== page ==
June 28, 2012
Argos' Kuale here, there, everywhere
By MIKE GANTER, QMI Agency
Ejiro Kuale had a defined role all of last season.
First, he was the Argos’ starting middle linebacker. Then he shifted over and started at the weak-side linebacker when Jason Pottinger returned from injury and reclaimed the middle.
Under Chris Jones, however, few on the front seven will know that kind of certainty this year.
And according to Kuale every one of them is fine with it.
Even in Saturday’s opener in Edmonton against the Eskimos, there is a good chance you will see Kuale line up at defensive end on one play and be standing up behind the front four as a linebacker the next.
“It’s kind of a 4-3, 3-4 defence so, really, at any given time you can be lined up anywhere. You really need to know every position,” he said.
On the depth chart, Kuale isn’t even listed as a starter. That means absolutely nothing to him.
“Basically, we don’t know what’s going on,” Kuale said laughing. “We just go in when he tells us to and come out when he tells us to, but that’s cool. It’s our Grey Cup year so whatever needs to be done, that’s what we are going to do.”
What Kuale does know for certain is the defensive scheme Jones has brought to Toronto couldn’t be a better fit for himself.
“His scheme fits my style of play exactly,” Kuale said. “There is nothing about coach Jones’ scheme that I don’t like. I’m an aggressive, athletic linebacker. I’m not the prototypical big guy, but I make most of my plays on the run. In this defence, you can never play too fast and I am able to compensate for whatever happens.”
In 2011, the Argos defence was more reactive. This year, it strikes first.
“It’s like the best of both worlds,” Kuale said. “I have been rushing the passer since I was in high school. Now that is back in the game instead of just worrying about the running back and pass coverage responsibilities.”
Lined up with his hand in the grass, Kuale can’t think of many better feelings on a football field.
“Any time I can sack the quarterback, of course I love it,” he said. “In the scheme now, there are times where I’m in different positions but, unlike last year, now there are times I get to rush the passer.”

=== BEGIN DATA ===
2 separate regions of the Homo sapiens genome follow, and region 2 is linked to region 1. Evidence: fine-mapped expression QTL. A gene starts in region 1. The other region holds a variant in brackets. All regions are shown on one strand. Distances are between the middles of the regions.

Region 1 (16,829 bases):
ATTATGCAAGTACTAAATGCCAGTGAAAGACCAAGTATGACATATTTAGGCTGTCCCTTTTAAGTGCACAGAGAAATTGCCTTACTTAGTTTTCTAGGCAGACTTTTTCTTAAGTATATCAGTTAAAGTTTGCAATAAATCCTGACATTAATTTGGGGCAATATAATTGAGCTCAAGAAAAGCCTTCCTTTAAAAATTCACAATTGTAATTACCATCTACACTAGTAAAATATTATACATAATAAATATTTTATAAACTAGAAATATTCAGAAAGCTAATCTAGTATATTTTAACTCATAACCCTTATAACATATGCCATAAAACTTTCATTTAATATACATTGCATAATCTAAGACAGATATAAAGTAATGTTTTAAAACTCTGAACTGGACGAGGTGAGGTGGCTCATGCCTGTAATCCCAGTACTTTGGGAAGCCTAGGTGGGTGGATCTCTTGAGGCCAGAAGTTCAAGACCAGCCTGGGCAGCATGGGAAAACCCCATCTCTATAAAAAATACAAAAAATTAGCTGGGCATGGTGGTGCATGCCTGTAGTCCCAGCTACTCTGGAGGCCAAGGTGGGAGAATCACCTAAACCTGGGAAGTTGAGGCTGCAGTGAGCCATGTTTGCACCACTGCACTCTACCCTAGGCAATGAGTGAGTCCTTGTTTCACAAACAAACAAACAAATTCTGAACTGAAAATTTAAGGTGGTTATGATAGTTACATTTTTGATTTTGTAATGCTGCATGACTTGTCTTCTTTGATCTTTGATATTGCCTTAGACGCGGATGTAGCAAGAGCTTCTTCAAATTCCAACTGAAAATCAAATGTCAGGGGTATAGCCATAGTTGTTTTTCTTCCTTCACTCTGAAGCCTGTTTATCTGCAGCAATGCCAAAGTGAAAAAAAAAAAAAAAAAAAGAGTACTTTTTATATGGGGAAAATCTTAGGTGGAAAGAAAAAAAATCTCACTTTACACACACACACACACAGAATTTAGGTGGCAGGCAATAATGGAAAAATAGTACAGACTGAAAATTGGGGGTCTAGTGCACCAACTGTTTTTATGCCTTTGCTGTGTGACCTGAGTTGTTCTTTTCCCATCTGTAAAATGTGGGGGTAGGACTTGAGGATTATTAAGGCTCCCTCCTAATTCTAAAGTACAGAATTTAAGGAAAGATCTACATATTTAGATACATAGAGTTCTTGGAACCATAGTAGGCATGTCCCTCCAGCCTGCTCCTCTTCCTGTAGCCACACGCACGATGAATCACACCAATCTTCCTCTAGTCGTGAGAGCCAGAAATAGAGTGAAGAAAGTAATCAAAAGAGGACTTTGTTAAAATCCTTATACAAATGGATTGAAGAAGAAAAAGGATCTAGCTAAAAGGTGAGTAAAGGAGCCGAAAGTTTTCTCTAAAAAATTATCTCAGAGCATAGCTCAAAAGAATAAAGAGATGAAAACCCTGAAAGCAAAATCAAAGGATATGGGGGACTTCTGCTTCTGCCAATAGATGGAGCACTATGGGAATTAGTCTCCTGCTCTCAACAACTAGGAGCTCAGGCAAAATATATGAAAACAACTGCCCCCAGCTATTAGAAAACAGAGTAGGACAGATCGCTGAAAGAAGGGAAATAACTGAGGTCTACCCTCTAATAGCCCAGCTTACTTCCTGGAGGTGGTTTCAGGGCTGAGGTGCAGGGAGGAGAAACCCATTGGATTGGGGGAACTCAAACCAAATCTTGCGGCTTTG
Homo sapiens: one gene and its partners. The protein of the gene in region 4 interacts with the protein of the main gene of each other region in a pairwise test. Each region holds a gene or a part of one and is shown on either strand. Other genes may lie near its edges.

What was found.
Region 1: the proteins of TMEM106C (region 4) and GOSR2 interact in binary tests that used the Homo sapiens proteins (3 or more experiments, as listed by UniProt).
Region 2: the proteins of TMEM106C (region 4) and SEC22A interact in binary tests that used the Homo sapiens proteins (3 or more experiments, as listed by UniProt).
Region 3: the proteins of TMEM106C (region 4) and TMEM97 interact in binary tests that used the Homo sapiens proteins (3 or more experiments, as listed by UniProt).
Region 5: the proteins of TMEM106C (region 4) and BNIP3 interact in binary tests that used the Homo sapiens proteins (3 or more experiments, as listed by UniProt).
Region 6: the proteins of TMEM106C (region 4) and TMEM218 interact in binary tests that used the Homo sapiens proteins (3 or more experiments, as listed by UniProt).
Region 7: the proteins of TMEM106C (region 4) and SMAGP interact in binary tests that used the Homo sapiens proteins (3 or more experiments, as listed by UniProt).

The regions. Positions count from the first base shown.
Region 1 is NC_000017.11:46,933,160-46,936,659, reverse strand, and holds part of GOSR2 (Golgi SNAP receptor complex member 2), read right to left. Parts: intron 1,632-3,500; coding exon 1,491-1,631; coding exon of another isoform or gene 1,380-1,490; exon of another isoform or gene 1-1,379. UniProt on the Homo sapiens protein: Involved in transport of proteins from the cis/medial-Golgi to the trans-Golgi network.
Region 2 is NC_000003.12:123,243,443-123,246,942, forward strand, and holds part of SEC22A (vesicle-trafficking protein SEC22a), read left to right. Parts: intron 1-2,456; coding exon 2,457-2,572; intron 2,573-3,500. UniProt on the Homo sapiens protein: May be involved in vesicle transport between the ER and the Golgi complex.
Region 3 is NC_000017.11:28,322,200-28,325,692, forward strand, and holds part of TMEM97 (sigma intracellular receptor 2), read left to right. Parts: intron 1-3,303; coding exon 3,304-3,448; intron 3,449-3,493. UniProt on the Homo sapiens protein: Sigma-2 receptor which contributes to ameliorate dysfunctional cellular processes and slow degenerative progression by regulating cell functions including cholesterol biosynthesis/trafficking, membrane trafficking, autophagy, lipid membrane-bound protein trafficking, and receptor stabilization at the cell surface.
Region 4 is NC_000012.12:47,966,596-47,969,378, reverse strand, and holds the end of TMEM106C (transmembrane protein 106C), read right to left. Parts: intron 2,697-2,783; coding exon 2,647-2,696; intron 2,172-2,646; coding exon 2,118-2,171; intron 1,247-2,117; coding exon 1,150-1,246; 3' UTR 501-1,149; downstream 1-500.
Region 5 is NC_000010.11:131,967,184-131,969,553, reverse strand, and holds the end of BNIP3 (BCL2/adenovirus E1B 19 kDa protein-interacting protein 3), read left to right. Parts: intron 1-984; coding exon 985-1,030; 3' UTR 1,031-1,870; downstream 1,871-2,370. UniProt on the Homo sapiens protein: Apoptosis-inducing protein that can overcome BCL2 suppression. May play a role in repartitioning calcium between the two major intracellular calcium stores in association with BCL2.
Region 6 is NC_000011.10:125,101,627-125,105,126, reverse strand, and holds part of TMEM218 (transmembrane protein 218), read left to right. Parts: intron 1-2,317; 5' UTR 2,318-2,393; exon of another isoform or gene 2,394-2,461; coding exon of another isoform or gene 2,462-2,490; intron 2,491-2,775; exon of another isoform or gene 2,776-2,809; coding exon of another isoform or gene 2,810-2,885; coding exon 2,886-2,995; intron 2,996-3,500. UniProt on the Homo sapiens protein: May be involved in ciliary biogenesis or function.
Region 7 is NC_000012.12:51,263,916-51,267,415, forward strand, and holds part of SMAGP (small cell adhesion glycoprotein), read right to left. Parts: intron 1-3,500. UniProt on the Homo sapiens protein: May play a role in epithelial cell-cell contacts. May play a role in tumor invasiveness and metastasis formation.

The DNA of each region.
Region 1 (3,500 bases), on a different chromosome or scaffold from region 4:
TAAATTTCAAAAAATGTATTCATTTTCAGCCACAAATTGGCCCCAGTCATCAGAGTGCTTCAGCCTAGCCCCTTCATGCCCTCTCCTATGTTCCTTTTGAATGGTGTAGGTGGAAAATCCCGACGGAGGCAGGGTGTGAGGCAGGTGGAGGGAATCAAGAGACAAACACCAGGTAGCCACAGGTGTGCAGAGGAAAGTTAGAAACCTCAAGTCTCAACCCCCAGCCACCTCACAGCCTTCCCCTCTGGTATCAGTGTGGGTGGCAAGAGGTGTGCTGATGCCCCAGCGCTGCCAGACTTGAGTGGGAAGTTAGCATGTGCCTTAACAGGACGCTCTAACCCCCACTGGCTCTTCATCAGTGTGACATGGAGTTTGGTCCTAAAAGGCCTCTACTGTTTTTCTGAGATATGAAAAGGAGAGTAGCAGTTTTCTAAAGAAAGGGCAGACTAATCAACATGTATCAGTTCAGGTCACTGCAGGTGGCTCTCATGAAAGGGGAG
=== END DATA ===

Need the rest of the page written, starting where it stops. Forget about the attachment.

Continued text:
The scheme, though, also exacts a bigger toll. Where last season a defensive lineman might play 75% of the snaps, this year he’ll be subbed in and out for much more frequently.
“His scheme requires you to do a lot more, requires a lot more out of each position,” Kuale said.
The key is to keep everyone’s motor going at top speed and doing that means a more liberal substitution policy. And Kuale said that not only do they have the athletes capable of making that system work, they all have a similar mindset when it comes to getting the job done.
“The great thing about the team they put together is we have no selfish players,” Kuale said.
“Everyone is willing to do whatever it takes. If that means playing a role you don’t like, then you play that role to the best of your ability so we can get to this Grey Cup.”
The defence goes into the season opener with few question marks. Training camp has been an every day progression to the point where just about everyone on the defence is ready to get things started for real.
“If someone doesn’t know what he is doing, there are at least three or four people standing there and reminding him: ‘You have this and you have this.’
“(Safety) Jordan Younger is our captain but everyone on this defence has a voice.”
When it is put to Kuale that the offence might not be there just yet, and the defence might have to carry the load for a little while, he is quick to correct his interviewer.
“Not at all,” Kuale said. “We have a championship quarterback. He’s proven. I’m not exactly sure how many Grey Cups he has won (two) but he’s proven. When you have a proven quarterback, all it takes is time and repetition so basically, unlike last year, we’re not at all worried about the offence. We’re just worried about our defence.”
And with the season opener a day away, those worries are few and far between.